Are you tired of dealing with jerky movements when shifting your car into reverse? It can be frustrating and even embarrassing, especially when you’re trying to navigate tight parking spots or smoothly back out of a driveway.
Just as you put your car into reverse, it suddenly jolts forward or backward with a jerking motion.
In this article, we will delve into the various causes of jerking when shifting into reverse and discuss practical solutions to tackle this issue.
A car jerking when shifting into reverse gear can be caused by low transmission fluid, cold engine start, faulty solenoids/valves, weak battery, worn clutch bands, internal leaks, bad torque converter, damaged mounts, faulty CV joints, clogged filters, sticky valves, or trying to shift before fully stopped. Proper inspection and repairs by a mechanic can identify and resolve the underlying issue.
Table of Contents
Causes Of Car Jerking When Shifting To Reverse
Here are the causes of car jerking when shifting to reverse:
1. Low Transmission Fluid
Transmission fluid is a type of hydraulic fluid that lubricates, cools, and cleans the components of your car’s transmission. It also acts as a medium for transmitting power from the engine to the wheels.
Without enough transmission fluid, your transmission will not function properly and may suffer from overheating, wear, and damage.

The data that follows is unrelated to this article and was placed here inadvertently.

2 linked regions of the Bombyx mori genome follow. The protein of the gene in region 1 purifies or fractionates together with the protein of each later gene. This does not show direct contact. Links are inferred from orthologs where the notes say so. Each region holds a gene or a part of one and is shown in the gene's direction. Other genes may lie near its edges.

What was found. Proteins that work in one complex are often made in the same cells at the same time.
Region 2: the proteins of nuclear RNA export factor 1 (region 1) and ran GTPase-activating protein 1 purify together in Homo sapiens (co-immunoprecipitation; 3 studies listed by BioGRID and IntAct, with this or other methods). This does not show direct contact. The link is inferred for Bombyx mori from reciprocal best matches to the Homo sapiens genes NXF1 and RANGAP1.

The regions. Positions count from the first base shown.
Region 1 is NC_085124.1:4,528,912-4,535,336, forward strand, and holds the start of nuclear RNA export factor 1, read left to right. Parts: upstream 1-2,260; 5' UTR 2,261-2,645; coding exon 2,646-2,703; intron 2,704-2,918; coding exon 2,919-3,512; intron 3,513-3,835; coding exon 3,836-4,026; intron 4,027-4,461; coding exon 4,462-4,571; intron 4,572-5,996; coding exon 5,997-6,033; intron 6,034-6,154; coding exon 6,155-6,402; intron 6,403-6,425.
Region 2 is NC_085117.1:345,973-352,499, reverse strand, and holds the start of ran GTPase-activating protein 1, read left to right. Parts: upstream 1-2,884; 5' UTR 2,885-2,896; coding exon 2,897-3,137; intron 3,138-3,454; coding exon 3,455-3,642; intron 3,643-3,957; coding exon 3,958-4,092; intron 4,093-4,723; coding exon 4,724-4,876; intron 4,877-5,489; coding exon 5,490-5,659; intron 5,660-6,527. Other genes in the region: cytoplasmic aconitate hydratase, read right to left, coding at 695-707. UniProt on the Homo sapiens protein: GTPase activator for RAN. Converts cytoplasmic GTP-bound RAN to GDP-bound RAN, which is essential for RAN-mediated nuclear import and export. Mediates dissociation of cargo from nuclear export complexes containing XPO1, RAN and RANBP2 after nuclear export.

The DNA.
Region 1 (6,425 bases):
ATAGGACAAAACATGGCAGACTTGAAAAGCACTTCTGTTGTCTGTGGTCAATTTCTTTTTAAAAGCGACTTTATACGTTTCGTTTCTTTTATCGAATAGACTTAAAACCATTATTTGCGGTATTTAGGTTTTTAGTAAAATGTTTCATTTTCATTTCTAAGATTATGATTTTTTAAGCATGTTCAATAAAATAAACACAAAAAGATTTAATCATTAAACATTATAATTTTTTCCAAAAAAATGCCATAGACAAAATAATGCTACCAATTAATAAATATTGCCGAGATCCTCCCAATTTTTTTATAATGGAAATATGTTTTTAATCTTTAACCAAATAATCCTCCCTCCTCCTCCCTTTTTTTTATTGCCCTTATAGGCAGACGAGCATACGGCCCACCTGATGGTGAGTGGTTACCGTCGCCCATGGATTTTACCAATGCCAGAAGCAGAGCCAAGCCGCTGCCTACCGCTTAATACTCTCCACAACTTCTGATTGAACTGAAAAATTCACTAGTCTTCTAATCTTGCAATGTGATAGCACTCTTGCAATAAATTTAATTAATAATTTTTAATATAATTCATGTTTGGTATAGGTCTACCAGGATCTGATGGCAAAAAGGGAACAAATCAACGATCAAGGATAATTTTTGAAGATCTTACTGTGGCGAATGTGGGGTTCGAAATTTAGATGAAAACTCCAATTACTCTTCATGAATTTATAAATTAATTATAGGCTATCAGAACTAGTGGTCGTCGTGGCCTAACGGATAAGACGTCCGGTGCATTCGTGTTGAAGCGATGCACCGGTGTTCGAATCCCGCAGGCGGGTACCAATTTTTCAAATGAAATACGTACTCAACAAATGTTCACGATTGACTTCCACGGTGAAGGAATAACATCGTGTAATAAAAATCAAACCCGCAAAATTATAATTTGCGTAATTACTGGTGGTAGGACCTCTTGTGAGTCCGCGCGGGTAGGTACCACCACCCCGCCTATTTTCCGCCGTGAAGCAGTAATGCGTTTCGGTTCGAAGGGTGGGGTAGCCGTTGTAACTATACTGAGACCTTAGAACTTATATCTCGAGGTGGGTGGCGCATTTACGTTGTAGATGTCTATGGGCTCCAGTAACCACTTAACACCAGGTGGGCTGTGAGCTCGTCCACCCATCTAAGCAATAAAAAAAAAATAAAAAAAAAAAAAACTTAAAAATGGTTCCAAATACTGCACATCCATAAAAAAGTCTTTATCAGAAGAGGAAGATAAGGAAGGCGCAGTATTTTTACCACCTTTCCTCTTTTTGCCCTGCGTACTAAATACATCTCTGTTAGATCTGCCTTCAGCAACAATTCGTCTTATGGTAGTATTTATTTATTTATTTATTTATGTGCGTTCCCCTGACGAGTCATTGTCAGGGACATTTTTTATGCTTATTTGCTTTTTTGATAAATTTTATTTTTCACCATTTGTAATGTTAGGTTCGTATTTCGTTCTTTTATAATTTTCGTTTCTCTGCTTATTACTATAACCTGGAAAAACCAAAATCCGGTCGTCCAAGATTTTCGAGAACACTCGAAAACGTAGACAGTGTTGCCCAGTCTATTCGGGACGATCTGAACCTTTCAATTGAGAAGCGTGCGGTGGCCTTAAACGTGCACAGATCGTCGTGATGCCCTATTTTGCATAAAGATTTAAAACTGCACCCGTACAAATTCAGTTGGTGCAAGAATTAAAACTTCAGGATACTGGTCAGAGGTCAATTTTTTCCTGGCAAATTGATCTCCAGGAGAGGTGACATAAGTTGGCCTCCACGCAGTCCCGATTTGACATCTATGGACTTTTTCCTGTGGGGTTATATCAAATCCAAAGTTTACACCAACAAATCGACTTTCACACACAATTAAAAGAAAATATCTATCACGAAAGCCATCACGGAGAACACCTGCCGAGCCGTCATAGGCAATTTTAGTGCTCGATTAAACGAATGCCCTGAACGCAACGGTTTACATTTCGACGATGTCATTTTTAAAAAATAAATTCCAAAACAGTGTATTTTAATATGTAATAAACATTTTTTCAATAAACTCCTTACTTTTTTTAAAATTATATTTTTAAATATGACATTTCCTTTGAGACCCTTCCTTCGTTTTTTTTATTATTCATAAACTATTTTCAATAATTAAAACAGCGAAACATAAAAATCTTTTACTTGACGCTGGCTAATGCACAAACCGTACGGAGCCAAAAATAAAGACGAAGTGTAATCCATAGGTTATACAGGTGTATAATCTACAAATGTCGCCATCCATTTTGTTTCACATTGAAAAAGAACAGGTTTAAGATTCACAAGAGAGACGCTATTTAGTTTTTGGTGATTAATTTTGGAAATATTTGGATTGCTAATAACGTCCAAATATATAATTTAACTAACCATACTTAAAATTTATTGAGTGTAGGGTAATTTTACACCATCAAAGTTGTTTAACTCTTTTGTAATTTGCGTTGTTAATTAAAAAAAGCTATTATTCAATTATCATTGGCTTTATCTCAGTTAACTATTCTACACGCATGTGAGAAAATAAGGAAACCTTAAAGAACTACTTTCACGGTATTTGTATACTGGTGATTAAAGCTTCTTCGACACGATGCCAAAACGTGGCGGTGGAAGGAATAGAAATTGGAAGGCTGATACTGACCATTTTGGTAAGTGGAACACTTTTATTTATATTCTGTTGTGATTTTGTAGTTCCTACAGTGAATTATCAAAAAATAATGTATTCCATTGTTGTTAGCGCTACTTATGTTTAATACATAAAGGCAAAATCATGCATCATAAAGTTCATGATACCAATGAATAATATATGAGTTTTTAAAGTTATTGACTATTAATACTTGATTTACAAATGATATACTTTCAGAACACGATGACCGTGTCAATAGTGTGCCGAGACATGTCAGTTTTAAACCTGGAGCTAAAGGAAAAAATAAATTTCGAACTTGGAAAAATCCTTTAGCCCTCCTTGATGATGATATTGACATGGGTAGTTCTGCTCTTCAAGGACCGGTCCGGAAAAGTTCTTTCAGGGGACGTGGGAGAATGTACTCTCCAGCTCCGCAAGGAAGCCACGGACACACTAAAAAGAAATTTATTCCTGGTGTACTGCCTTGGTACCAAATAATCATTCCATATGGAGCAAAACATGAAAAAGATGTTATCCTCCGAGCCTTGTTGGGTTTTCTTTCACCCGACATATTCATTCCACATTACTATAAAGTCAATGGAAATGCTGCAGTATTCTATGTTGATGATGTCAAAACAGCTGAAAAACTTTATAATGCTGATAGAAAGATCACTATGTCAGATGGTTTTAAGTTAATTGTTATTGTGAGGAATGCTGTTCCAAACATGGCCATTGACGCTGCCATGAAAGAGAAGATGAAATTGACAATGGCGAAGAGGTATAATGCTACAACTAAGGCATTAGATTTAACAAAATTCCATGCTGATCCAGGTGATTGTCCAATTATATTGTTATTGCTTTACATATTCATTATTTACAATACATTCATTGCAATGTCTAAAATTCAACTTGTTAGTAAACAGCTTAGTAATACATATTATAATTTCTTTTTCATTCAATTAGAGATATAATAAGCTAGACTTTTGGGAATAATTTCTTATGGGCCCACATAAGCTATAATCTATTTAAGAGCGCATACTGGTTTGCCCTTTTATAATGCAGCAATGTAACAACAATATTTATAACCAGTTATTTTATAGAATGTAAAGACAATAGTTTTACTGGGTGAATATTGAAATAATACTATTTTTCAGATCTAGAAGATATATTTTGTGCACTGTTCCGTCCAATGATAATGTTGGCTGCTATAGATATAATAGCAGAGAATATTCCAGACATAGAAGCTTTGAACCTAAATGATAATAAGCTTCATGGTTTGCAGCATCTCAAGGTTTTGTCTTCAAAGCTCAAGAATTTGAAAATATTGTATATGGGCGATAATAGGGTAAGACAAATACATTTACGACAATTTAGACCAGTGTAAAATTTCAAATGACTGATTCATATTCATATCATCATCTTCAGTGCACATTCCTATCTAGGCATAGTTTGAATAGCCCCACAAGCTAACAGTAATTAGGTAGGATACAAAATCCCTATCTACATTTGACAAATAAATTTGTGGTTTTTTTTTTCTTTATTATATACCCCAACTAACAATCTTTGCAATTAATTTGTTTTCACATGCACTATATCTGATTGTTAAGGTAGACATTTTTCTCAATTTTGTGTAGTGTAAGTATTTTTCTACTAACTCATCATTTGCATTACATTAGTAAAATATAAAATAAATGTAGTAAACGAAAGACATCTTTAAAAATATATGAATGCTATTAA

Transmission fluid exerts hydraulic pressure on clutches and bands after passing through control solenoids to engage clutches and shift gears.
When you shift your car into reverse, the transmission system engages a different set of gears than when it’s in drive or any other gear. These gears need to mesh together seamlessly for the transition to be smooth.
However, if there is not enough transmission fluid in the system, the clutch pack may not receive enough pressure to engage properly. This causes a sudden jolt or jerk as the clutch pack tries to engage and disengage rapidly.
What other problems low transmission fluid can cause?
Low transmission fluid can also cause other problems in your transmission, such as:
- Delayed engagement: Apart from the jerking motion when shifting into reverse, there are other signs that may indicate low transmission fluid. These include slipping gears, delayed engagement when shifting, and strange noises coming from the transmission system.
- Overheating: Transmission fluid helps to dissipate heat from the friction and movement of the parts. If there is not enough fluid, the parts will overheat and cause damage.